Robert also wondered if, by directly selling my book, I was “perhaps messing with your own head, your relationship with others, and… your experience of having written it.” While appreciative of my “boldness and eccentricity,” he counseled I let-go and move-on.
This was an interesting observation. I certainly remained more involved with “Cheesesteak” than if I did not share my café table with my stack of copies and my “Buy Bob’s Books!” sign. I did take in if people eyed or ignored my display. And I measured the responses of those who’d read me. The presence of my books seemed to dissuade some people from asking to join me. But others, who had read or begun the book, would sit down to share their comments, which often revealed aspects of them of which I had been unaware. This felt good.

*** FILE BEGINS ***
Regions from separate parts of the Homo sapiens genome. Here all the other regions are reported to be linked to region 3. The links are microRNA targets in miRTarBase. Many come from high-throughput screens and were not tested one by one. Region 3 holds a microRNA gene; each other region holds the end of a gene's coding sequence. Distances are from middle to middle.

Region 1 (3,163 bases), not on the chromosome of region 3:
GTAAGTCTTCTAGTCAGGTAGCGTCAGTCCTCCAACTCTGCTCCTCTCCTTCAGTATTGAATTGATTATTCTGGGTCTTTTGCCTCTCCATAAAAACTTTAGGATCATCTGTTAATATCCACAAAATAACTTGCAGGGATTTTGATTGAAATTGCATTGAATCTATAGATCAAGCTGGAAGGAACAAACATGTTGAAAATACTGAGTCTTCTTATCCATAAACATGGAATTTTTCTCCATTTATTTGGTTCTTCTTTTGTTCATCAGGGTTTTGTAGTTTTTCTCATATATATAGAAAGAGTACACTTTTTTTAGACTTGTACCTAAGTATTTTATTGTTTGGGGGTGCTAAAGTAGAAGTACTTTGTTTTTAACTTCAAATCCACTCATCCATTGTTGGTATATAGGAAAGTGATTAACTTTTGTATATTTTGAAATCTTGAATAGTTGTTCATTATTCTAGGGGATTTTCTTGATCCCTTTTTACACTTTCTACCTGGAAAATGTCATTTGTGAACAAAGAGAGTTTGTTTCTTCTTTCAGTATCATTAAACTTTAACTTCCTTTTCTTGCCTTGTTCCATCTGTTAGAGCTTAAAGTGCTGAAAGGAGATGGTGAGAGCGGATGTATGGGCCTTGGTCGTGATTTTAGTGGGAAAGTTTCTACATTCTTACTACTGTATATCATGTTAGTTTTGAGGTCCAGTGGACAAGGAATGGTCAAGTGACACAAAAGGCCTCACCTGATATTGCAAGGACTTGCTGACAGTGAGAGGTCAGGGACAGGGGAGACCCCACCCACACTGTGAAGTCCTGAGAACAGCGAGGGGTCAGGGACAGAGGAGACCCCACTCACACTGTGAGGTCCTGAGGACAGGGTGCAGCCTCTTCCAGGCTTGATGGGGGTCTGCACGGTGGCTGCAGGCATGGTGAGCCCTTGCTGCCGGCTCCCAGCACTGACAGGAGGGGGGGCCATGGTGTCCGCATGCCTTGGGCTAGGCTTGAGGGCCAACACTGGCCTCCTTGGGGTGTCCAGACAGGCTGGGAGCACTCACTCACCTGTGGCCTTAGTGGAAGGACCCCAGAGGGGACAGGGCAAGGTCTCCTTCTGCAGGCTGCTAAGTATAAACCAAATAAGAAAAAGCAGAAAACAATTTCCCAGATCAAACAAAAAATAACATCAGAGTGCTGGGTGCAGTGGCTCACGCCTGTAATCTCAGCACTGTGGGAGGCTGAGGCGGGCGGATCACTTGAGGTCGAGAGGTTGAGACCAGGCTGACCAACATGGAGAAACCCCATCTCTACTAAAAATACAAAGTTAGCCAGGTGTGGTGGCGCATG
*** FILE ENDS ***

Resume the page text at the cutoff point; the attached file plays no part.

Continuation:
Of course, the sign and the books were more than an effort to make back my nut. Of course, it was a some-would-say uncharacteristic, exhibitionist effort to call attention to myself. And, in fact, I was redefining who I was to others at the café. “So that’s what you’ve been doing,” more than one person remarked, referring to my daily efforts at my yellow pads, as though my association with an actual bound-and-printed object had elevated me beyond the random madman one offered encountered in town, hunched over a notebook, his pen obsessively firing.
I was also redefining myself. (Any alteration of experience, I suppose, does that if you maintain awareness of it.) The books and sign positioned me differently. They changed how I looked upon the passing world. They brought to the forefront the sense of self-as-writer — the sense of self as eccentric— (in a nice way) writer — within me. I began to think of myself as a performance artist, in the line of Marina Abromovic, without the self-stabbings or setting portions of myself on fire, exploring the relationship between creator and audience.